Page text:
Video Games Journalism Isn't Worth It, Especially for Canadians

The video games press operates in a doomed state. As the video game industry grows, the rate for writers shrinks. On average, a writer earns $150 per article. A feature length article with interviews takes days or weeks to complete. Interview transcription alone takes hours to sift through. If a writer somehow manages to publish one feature article every other business day, the rate means an annual salary of $19,500. You can compare the near poverty rates of many press outlets with this crowdsourced Google Doc spreadsheet.

One well edited spreadsheet later, I've decided to abandon a career in games press. It's a scary, uncomfortable decision I never wanted to make. I worked for years to become a permanent member of the press, yet industry circumstance forces me to adapt. Writers accept the criminal rates for the experience and hope for a better opportunity. But as the spreadsheet shows, a better opportunity doesn't mean a sustainable career choice. 

Websites depend on insufficient advertisement revenue to pay operating costs, employee salaries part-time contribution. Employers want to pay their writers more, but they just can't afford it. Until we figure out how to better monetize video games coverage, pay won't improve. Websites can't afford to pay their writers more, and writers can't afford to reject their offers. Yet despite the effort needed to write and interview, writers continue to accept a couple hundred dollars as the 'high end' rate for their work.

When money prevents websites from publishing quality, original articles, it affects content. Click-bait posts and regurgitated press releases fill websites with junk. Those junk articles drive traffic, and higher traffic means more advertising dollars. Yet as readers grow tired of the same fluff articles, websites will need to rethink their whole strategy. Even the content published now feels like a deception of our own demands.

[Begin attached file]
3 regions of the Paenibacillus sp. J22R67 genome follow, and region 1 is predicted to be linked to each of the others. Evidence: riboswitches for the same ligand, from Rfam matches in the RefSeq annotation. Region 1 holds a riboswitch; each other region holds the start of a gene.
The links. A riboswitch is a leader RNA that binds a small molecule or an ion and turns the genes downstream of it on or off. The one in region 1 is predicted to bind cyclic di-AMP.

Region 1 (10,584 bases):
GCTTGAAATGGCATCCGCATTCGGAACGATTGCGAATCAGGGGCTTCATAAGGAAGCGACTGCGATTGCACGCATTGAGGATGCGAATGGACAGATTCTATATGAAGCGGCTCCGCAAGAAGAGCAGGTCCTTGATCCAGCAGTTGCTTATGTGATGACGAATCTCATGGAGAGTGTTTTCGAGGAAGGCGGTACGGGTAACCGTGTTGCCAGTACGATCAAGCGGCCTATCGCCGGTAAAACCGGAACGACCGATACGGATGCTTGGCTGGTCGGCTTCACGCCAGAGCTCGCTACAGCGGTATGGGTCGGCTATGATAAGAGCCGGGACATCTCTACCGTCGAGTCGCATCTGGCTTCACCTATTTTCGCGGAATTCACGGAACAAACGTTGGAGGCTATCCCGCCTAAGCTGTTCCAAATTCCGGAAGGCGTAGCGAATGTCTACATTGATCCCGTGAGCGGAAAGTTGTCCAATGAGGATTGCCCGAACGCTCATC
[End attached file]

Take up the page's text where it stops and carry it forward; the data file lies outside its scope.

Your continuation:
As video games accessibility changes, we still use the same forms and features to cover them. Writers put so much effort into reviews (including myself), still I doubt anyone reads them. Websites like Metacritic and Open Critic show people care about the reception of games, but do they care about the numerical score or the written words? Everyone claims we need news coverage and long form features, yet no one reads them. If people read the content and visited these websites, then writers wouldn't fight for nickels.

A video games writer in Canada fights for nickels in handcuffs. Many job listings claim the applicant's home country doesn't factor, but it does. An American applicant stands a better chance at getting the job because hiring a Canadian creates more issues and complicates the process.  Even if I apply for a writing position from home, living in Canada means higher travel costs. A flight for an event like E3 - let's say from Toronto to California - means the huge distance and border crossing drives up expenses. I want to believe geography doesn't affect an applicant's chances, but I know it doesn't help.

The spreadsheet's poor rates illustrate a clear problem: things are only getting worse for the press. As more and more writers search for jobs, more and more news outlets shutter. In the last two years, Joystiq, Game Spy, Game Front, Computers and Video Games (CVG), Edge Online and many other websites all closed. I can continue to send cold pitches to outlets not buying articles and circulating my resume to struggling websites, or I can do something else.  


What now?

I don't know. For the first time in a while, I'm not sure what kind of career I want to pursue. I'll continue to write because in the middle of all this change, it's still something I love to do. 

A career choice change also means a change for Dual Analog. I won't write reviews anymore. Reviews exist to dissect the experience and determine if a game is worth both your time and money. Instead, I'll write focused features on what makes good games, great. If possible, I'll suggest changes or additions to improve a game's flaws, as opposed to just pointing them out. Imagine an essay your teacher corrected. On the paper you'll find reasons for your mistakes, but also suggestions on how to improve them. My new articles will fulfill a similar purpose.

Along with the new feature, expect to find sports articles detailing my miseries as a Toronto sports fan. I never envisioned a career in sports writing and I still don't. These articles will act as avenues to dump my complaints about the Toronto Blue Jays pitching staff or the Raptors' inability to succeed in the playoffs.

With everything I post, I write to practice my craft. Although I won't look for employment as game journalist, I know my writing will take my somewhere. I just don't know where.